Every intermediary is taking a cut in the process. In the end, Google AdSense is the go-to guy to monetize all this shady traffic. Ultimately, Google’s clients pay for everything.
The worst part is that this whole scam is, technically, in accordance with Google's own policy. The ads are not served on websites with infringing content, and the shell website that hosts them has just enough content to pass the "low quality" test. Maybe that's why they have been running since July 2015, siphoning AdSense's clients ad budgets for the benefit of shady intermediaries and pirates.
Google and the rest of the ad tech industry are putting their clients' reputation at risk, and hurting their brand image
Havoscope, a website specialized in market risk and security threats from the global black market, estimates that the larger piracy websites rake in over $4 million a year in revenue from advertising. They are the last link of the chain; Google AdSense must see much bigger amounts flowing through its system, and does nothing but taking a cut.
By placing ads on shady websites, Google is playing with fire. We have researched this piece from Paris, France. When we were redirected to fundailyfeed.com (the shell website described above) from thewatchseries.to, we were served by AdSense-powered ads for SFR, a major French telecommunications company. Or this ad for IBIS, part of the AccorHotels hotel chain.
How do you think SFR ($14 billion of revenue in 2015) or AccorHotels ($6 billion of revenue in 2015) will feel when they learn that their ad budgets are being stolen, and used to finance piracy? Google's spin doctors will have to work nights and weekends to sort this quagmire out.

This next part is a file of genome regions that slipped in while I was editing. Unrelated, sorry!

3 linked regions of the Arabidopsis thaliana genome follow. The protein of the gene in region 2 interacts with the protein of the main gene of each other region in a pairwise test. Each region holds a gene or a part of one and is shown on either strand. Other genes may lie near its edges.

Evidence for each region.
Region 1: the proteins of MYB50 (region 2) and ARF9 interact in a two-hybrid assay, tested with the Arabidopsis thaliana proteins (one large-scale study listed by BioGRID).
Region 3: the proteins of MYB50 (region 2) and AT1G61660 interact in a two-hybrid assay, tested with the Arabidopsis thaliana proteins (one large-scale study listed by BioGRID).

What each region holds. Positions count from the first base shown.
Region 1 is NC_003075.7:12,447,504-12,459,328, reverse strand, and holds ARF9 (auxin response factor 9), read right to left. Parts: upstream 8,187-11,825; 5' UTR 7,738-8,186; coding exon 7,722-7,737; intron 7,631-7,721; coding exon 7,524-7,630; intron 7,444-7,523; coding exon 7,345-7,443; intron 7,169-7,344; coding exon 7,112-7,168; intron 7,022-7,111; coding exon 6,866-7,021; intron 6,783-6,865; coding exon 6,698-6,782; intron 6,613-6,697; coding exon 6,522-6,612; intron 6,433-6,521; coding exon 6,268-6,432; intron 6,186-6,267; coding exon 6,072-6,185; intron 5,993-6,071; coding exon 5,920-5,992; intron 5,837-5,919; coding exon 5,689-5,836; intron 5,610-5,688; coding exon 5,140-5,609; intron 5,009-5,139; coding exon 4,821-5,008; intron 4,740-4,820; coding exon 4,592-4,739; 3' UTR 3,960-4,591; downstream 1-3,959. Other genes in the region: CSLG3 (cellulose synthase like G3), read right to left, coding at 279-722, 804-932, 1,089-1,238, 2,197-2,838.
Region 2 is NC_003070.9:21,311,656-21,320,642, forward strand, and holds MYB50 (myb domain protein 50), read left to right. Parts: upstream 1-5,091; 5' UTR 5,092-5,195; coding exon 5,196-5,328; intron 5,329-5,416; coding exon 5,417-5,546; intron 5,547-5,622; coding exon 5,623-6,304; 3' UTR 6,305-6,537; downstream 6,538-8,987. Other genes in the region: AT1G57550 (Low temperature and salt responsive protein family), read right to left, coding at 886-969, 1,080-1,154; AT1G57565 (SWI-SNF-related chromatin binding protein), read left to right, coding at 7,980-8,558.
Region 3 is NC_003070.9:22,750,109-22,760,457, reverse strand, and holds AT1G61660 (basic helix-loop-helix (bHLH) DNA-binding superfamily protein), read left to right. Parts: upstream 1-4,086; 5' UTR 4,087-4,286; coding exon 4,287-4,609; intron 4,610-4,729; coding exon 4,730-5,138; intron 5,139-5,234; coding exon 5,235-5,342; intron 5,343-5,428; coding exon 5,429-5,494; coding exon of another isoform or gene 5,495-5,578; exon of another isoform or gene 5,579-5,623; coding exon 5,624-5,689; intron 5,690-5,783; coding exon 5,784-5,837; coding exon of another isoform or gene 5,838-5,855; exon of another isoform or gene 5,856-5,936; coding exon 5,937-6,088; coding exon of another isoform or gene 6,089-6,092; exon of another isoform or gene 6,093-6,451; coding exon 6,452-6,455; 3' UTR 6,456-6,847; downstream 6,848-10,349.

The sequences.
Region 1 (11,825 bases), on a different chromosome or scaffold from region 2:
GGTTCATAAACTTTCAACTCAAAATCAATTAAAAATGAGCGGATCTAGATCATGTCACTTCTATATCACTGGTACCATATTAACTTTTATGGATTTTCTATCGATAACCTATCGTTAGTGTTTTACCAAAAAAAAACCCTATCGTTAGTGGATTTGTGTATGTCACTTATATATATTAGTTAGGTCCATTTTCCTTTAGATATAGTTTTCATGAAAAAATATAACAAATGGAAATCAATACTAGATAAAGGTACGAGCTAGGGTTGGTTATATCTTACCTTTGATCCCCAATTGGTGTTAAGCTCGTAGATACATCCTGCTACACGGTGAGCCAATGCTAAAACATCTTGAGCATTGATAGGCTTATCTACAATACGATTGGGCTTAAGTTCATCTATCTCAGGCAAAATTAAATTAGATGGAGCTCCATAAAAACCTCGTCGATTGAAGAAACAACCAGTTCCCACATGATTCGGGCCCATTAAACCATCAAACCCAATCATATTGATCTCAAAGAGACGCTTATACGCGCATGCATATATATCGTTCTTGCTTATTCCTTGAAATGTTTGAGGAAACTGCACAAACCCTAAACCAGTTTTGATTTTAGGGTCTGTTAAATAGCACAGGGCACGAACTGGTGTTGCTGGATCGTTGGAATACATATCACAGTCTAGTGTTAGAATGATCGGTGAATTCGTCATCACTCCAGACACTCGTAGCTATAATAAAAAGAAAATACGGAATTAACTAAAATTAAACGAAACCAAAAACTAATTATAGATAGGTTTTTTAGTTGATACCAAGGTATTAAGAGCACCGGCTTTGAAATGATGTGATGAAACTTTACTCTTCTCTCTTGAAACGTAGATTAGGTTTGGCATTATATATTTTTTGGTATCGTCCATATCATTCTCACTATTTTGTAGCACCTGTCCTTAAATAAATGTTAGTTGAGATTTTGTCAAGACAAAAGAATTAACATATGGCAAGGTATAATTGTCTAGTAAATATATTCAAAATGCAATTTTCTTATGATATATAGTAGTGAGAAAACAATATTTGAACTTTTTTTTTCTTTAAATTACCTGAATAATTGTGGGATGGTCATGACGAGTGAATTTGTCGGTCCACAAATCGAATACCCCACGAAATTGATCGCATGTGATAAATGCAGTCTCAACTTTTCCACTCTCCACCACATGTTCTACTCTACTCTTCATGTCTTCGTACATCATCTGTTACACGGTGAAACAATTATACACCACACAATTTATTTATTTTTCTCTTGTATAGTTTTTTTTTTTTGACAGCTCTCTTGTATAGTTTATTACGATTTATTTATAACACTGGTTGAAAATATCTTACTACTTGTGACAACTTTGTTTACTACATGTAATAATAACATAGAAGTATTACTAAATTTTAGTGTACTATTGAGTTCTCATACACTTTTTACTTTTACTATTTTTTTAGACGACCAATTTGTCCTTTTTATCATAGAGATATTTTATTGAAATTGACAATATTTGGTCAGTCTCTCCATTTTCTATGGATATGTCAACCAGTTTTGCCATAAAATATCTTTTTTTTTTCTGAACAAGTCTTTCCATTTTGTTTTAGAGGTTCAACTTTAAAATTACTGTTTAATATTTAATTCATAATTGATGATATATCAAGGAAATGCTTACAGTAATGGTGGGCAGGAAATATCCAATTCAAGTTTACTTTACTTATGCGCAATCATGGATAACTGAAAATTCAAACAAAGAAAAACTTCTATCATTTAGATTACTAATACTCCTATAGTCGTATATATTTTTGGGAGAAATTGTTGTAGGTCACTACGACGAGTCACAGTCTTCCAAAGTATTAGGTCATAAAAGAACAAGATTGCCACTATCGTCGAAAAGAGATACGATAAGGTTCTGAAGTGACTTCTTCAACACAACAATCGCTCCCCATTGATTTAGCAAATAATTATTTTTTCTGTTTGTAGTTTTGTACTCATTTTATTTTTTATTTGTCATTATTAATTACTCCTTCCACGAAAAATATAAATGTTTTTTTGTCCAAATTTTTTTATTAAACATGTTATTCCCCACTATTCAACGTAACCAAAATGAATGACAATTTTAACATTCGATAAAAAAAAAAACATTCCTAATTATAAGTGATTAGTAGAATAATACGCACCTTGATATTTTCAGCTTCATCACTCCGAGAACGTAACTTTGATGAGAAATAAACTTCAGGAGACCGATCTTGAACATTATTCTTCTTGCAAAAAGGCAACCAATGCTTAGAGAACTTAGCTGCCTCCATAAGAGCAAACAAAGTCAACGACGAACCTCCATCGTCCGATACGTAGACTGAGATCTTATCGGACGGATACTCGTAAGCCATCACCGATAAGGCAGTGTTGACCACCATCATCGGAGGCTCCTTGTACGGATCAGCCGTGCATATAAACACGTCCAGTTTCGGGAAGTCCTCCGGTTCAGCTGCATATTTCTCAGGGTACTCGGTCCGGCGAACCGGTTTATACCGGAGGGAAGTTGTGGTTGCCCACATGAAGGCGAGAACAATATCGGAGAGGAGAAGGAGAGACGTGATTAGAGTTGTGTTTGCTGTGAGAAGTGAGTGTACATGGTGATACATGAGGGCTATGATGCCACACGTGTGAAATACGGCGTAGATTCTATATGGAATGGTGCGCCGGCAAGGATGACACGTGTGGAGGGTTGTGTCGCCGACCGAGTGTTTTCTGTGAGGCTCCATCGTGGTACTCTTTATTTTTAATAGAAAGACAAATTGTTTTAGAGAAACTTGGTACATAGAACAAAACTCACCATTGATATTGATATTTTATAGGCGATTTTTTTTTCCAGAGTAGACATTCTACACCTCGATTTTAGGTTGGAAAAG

This is the end-game scenario. The subprime online ads bubble will go on, for as long as advertisers keep pouring ad budgets into automated ad placement, without asking for detailed reports of where the money is going. But when they realize the shady and criminal activities they are financing, they will stop, and the bubble will pop.
It wouldn't be Google's first SNAFU. Back in 2011, Google settled with the Feds over illicit pharma ads, writing a check for $500 million. Here's an excerpt:
When the sting began in 2009, Google had in place policies designed to block illicit pharmaceutical advertising. Whitaker's orders were initially rejected under those policies. But Whitaker says Google sales reps helped him tweak his sites to skirt the rules.
"It was very obvious to Google that my website was not a licensed pharmacy," Whitaker told the [Wall Street] Journal. "Understanding this, Google provided me with a very generous credit line and allowed me to set my target advertising directly to American consumers."
This traffic laundering scheme is but one of many misdemeanors rooted deeply in the ad tech ecosystem. The rise of ad exchanges and automated ad placement has multiplied the number of intermediaries, and made ad placement overly obscure and complex. If Google knows about this scheme, but still lets it happen, it's stealing from content creators. If Google doesn't know, then it steals from its clients, by directing their ad budgets to criminal activities, and Google's whole PR about how intelligent its user profiling is, is a scam: Google is just placing ads randomly on the Internet and lying that it knows what it's doing.